ARTisSpectrum | Volume 29 |
ver the course of his career, American fine art photographer
and artist
David Reinfeld
has continued to ask the question:
“What makes a picture come alive?” In his quest to photograph
a wide range of genres, from graffiti-filled urban landscapes to
stunning natural terrains, Reinfeld strives to look deeper, beyond
the surface of his subject. This is how he is able to find and reveal
those intricate yet sometimes hidden connections between the
emotional world that composes human experience and the physical
forms that surround us.
Using pigment ink and digital technology, Reinfeld builds on the
original image, infusing it with colors, textures, and unexpected
forms. This adds an unexpected depth of meaning for the viewer
as it invites us into a visual world that is entirely new. As the artist
explains, “I have to remind myself not to remain at the surface, [to
create images] that are full of life and charm, frozen in time, kept
alive by human connection.”
David Reinfeld currently lives and works in northern New Jersey.
He received his MFA at the Rhode Island School of Design. He
has taught photography to inner city children, and is currently
completing a book about the creative moment and image making
as a fine art aesthetic.
American Southwest Series #3, 2011
Pigment Ink Digital Print 22” x 16”
David Reinfeld
crylic painter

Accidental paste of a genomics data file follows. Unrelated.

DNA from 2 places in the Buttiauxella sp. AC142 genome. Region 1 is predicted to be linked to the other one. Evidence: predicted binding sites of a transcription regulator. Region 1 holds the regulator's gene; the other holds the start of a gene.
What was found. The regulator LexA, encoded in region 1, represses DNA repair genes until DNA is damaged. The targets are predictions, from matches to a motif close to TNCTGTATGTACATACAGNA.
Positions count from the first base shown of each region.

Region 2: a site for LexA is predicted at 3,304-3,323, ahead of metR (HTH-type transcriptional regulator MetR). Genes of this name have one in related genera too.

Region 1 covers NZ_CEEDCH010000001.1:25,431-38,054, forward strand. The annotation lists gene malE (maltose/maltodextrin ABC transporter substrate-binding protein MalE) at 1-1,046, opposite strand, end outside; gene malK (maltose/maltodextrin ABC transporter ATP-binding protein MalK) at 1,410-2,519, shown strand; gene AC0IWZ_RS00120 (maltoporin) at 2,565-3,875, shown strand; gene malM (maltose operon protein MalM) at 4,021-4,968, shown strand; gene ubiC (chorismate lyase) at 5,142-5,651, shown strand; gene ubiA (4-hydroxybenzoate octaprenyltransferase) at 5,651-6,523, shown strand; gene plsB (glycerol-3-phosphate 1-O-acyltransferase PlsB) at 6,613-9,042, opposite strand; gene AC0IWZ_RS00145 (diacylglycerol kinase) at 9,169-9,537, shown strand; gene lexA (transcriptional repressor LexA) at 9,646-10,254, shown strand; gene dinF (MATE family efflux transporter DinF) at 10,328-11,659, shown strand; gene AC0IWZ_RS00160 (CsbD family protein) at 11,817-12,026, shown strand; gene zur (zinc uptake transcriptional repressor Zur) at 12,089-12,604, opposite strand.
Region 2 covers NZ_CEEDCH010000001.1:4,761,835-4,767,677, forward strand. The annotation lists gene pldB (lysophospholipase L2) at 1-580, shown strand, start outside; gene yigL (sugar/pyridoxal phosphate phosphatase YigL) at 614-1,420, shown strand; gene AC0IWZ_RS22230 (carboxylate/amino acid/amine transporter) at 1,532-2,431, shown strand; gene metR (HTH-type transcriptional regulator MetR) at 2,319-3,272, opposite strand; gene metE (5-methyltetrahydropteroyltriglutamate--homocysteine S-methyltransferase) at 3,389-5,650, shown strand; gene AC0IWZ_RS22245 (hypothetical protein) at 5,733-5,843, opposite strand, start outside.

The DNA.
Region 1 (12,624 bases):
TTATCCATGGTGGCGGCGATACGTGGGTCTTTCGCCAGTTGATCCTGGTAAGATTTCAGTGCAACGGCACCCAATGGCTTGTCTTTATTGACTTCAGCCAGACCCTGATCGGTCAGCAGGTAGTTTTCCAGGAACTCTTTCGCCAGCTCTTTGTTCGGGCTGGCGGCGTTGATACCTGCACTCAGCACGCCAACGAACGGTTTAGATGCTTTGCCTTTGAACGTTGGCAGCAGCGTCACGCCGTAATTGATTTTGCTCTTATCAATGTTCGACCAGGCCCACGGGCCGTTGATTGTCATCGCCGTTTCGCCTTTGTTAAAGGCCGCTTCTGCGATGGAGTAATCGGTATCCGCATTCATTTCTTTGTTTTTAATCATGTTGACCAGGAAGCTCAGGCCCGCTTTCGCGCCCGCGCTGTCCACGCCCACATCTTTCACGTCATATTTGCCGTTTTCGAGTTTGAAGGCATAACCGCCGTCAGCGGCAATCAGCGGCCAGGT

combines the raw
power of Abstract Expressionism with
an unexpected compositional restraint, to
produce works that seem to be made of pure,
concentrated energy. Tiril is versatile in palette,
technique, and organization, but her work relies
on the emotional power of one element at a
time. A painting is often made from only two
or three colors — two of which may simply be
black and white — and each motion of the brush
is allowed to speak for itself. One forceful stroke
may tangle across the canvas, or the same drip
technique layer in upon itself to produce a field
of texture that suggests both dynamism and
contemplation. The pieces are large-scale, yet
each acts as a close-up on a few key shapes
rather than including too much and losing focus. Movement is integral to the work: movement made visible, movement as
narrative, emotion, and form. The artist calls this use of color, shape, and line “language in its purest form.”
Tiril was born in London and has in recent years lived and worked in Alabama. She has exhibited around the United States
and Europe.
Power Acrylic on Canvas 40” x 60”
1...,65,66,67,68,69,70,71,72,73,74 76,77,78,79,80,81,82,83,84,85,...132